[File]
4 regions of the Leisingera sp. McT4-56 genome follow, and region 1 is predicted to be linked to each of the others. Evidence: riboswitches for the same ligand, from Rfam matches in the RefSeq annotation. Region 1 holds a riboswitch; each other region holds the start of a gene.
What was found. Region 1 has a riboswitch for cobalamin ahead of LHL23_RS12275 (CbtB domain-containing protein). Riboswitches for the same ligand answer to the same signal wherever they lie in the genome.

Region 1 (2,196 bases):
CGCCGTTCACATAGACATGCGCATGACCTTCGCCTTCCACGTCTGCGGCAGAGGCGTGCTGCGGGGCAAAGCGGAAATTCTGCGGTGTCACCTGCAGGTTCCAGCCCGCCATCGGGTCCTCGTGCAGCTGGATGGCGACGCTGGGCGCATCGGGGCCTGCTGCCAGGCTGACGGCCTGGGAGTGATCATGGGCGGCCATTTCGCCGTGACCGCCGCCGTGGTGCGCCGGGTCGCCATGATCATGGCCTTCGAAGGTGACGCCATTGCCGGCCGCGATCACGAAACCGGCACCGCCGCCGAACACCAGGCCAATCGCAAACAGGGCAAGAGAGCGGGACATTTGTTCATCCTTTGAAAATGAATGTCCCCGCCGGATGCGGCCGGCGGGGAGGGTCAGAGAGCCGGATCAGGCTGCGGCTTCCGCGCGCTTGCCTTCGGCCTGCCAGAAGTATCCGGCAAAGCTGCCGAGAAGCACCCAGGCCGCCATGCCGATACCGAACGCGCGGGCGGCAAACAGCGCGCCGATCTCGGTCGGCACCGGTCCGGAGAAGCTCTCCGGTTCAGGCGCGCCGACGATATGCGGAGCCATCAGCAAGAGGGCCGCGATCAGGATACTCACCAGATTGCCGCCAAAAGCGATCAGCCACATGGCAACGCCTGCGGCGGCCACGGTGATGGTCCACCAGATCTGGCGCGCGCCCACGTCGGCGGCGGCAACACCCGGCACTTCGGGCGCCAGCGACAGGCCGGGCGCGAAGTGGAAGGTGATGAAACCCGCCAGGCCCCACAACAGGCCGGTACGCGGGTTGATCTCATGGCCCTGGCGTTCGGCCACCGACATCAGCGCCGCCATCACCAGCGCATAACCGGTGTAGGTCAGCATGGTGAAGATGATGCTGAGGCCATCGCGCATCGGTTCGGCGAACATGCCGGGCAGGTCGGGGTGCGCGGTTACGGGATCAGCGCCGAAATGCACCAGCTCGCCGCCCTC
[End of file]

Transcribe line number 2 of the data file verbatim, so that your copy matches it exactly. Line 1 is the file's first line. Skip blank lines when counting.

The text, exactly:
What was found. Region 1 has a riboswitch for cobalamin ahead of LHL23_RS12275 (CbtB domain-containing protein). Riboswitches for the same ligand answer to the same signal wherever they lie in the genome.